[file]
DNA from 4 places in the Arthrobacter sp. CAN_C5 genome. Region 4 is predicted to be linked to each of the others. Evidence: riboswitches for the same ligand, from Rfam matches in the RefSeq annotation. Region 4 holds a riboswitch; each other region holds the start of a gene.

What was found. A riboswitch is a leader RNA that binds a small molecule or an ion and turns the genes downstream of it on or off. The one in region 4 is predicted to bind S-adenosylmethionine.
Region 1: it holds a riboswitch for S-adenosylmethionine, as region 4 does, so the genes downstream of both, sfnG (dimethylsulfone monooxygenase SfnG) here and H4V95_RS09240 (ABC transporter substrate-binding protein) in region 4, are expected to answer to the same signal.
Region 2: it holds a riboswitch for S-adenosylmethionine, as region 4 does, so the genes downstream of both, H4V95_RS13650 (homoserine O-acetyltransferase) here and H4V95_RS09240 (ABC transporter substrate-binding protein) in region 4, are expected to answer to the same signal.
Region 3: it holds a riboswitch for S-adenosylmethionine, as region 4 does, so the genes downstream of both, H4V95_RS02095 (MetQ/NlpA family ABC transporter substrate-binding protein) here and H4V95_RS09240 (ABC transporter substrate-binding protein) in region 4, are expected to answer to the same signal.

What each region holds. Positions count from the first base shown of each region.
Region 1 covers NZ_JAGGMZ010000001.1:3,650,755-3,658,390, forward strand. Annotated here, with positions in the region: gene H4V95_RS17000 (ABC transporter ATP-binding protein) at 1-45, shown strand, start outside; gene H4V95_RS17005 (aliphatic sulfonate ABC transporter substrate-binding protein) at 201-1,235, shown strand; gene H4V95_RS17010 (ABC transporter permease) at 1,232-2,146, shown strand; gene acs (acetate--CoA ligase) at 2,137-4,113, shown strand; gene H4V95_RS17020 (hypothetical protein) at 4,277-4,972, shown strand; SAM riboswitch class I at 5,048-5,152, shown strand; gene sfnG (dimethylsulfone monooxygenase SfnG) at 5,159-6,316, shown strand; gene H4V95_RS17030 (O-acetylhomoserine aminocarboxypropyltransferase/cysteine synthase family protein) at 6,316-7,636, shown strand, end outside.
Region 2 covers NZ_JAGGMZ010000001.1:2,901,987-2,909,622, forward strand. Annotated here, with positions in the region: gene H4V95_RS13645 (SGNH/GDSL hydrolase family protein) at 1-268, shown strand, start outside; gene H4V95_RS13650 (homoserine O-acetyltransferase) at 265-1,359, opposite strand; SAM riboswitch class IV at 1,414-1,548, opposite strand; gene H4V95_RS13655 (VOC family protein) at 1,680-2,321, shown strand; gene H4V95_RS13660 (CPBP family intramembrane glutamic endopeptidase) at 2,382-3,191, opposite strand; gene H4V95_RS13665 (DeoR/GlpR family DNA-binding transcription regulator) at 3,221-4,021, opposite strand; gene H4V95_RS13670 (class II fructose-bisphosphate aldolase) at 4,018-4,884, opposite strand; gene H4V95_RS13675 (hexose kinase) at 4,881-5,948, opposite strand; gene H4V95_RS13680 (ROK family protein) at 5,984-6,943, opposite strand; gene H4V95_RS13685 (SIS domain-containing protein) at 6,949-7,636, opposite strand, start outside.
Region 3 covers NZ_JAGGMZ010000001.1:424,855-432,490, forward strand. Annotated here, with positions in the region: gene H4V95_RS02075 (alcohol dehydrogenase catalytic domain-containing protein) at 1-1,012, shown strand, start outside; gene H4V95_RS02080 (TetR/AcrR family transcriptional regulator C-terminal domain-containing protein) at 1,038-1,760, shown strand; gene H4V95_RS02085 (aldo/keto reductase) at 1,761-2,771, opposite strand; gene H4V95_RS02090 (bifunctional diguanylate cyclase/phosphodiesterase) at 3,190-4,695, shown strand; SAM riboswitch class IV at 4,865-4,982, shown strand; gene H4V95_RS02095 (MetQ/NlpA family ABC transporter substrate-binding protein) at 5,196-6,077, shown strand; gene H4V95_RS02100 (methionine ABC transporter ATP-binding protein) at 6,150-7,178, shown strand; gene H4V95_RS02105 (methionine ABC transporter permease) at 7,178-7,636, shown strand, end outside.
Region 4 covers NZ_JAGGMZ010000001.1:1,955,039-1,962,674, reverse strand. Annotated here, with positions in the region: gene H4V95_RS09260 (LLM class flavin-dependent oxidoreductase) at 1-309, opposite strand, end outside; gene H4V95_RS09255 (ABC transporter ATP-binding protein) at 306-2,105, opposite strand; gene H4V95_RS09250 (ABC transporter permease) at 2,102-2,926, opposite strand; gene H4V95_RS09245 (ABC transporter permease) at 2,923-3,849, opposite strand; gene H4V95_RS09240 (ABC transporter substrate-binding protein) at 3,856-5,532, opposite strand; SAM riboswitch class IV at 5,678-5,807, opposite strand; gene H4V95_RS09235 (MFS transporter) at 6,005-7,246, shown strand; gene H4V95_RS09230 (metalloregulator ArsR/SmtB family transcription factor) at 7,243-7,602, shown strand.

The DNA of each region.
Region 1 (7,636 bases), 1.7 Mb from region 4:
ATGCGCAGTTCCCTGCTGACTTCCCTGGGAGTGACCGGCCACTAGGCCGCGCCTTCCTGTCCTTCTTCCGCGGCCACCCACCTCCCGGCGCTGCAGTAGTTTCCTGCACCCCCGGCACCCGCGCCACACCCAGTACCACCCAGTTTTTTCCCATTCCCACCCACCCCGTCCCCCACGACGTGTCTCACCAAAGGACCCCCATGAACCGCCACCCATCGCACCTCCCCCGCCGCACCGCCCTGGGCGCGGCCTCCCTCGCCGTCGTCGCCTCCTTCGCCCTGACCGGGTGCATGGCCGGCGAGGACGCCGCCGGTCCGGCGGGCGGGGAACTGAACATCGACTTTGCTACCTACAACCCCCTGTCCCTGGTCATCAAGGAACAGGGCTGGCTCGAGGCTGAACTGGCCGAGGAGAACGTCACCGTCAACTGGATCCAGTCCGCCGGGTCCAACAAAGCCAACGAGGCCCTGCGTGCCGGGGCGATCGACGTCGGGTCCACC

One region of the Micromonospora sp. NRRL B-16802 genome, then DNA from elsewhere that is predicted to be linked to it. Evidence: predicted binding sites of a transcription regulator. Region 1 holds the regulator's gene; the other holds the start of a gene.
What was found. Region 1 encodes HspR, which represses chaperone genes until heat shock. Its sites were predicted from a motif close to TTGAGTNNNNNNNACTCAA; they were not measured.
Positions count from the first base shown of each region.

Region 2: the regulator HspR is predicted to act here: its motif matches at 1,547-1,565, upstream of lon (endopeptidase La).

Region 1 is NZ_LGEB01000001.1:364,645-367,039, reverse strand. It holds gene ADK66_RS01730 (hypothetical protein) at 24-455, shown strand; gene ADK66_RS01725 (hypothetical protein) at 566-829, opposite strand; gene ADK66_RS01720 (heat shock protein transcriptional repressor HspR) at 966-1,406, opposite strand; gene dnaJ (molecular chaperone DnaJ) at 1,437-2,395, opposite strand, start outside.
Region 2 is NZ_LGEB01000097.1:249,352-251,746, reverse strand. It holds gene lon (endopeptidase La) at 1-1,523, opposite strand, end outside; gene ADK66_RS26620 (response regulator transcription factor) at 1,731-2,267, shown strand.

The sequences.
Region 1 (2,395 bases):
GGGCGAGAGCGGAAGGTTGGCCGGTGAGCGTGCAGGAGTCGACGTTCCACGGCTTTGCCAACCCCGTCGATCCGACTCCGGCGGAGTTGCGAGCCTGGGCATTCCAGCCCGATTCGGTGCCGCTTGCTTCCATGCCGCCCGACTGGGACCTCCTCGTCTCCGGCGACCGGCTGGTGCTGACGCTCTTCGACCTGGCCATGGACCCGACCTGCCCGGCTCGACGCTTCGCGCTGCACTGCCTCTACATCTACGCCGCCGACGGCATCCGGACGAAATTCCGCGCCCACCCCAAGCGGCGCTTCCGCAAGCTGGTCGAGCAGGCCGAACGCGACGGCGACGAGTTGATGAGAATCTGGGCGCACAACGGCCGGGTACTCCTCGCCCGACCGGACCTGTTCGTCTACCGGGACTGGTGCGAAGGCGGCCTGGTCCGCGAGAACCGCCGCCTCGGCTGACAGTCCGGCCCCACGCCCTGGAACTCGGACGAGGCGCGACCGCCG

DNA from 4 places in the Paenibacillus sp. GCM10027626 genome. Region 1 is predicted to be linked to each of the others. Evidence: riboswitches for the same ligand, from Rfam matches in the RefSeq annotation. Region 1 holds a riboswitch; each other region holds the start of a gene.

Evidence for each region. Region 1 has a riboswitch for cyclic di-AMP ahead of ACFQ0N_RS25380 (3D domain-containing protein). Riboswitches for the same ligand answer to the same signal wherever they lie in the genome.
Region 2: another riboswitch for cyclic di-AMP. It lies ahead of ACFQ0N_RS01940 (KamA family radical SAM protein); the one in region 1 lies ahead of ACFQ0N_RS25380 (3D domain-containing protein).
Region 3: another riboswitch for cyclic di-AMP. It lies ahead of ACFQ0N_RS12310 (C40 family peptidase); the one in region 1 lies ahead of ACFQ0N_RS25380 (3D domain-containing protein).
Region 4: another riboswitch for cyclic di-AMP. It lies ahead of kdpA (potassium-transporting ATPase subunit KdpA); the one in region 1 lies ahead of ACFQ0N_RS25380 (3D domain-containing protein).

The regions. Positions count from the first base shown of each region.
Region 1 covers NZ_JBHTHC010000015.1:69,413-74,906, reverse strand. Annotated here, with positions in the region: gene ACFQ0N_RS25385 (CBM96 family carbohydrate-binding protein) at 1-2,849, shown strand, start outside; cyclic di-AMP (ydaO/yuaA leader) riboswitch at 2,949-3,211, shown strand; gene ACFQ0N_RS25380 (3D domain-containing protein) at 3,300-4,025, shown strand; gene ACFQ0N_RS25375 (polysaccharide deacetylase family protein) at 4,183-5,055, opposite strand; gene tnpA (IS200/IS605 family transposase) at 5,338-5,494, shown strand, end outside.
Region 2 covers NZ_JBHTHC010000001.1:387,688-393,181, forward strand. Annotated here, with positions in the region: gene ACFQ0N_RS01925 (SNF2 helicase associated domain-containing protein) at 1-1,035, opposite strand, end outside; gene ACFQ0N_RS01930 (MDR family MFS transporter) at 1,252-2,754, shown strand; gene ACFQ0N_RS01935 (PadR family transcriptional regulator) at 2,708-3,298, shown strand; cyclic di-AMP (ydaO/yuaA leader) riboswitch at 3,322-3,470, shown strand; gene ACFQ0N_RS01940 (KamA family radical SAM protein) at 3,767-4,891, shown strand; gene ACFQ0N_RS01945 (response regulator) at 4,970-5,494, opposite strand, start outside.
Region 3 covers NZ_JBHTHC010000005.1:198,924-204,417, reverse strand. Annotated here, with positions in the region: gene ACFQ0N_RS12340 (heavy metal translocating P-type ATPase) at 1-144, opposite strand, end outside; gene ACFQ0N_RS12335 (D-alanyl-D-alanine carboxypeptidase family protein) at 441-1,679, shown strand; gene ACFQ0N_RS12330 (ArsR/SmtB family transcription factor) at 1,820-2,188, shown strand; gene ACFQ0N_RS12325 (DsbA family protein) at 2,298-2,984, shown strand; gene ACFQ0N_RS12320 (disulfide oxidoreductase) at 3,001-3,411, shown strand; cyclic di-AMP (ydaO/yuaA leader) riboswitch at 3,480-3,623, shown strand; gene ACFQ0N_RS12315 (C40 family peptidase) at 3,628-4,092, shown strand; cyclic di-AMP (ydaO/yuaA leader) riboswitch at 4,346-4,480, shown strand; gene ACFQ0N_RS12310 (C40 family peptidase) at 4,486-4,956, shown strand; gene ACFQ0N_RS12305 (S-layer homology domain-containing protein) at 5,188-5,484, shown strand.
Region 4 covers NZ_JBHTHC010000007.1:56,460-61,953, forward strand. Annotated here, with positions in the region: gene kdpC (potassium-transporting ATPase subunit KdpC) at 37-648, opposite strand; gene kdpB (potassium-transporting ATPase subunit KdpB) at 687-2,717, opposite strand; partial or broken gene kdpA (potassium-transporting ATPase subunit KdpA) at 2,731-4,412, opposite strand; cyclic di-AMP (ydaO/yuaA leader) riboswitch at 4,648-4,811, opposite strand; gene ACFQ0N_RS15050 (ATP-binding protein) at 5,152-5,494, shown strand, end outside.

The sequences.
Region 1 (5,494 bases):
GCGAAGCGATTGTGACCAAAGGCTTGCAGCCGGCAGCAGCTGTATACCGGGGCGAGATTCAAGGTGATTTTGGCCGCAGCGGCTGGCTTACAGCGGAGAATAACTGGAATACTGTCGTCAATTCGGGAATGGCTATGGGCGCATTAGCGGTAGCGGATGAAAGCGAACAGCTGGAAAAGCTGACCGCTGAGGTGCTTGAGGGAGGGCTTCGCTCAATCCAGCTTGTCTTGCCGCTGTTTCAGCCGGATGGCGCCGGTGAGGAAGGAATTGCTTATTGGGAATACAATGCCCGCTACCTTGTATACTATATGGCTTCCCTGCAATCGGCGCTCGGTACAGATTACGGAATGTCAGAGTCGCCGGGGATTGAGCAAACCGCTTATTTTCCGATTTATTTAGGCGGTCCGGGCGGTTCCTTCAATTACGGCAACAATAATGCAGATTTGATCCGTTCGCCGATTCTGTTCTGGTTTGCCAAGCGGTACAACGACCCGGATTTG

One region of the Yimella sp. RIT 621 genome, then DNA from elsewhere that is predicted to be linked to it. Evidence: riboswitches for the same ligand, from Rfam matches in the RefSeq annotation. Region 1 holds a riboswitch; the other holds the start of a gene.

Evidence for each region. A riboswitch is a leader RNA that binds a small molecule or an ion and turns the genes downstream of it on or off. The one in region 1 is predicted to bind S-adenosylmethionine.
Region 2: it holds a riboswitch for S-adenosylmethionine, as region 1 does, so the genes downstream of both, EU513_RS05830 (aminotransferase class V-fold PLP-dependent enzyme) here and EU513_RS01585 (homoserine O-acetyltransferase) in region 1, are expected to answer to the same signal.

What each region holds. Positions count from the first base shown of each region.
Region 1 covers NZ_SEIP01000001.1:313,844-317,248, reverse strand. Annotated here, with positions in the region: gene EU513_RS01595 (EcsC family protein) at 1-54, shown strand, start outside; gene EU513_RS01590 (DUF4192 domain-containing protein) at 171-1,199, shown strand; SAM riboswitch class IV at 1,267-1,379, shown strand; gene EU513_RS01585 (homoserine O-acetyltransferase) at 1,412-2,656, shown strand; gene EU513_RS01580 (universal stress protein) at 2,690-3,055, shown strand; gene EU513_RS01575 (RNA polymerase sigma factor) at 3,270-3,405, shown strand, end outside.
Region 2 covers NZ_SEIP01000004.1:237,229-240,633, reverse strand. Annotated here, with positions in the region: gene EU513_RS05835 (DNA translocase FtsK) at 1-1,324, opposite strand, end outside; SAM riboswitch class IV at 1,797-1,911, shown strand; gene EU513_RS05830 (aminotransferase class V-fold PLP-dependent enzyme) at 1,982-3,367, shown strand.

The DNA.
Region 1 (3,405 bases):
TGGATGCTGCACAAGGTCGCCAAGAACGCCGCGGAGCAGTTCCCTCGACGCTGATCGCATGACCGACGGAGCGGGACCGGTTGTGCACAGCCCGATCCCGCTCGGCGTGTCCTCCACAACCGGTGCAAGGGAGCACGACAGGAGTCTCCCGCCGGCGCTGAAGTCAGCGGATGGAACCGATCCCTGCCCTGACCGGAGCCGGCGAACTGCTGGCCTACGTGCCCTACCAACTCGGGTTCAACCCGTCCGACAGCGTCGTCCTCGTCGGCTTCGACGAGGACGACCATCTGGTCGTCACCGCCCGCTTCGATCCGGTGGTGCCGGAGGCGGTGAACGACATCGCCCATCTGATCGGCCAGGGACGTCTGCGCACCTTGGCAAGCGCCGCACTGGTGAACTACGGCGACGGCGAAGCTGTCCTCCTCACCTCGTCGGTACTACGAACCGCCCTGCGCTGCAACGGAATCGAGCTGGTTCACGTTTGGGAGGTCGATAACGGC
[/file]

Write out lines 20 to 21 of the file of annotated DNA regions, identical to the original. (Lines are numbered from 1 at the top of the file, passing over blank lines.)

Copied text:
The sequences.
Region 1 (2,395 bases):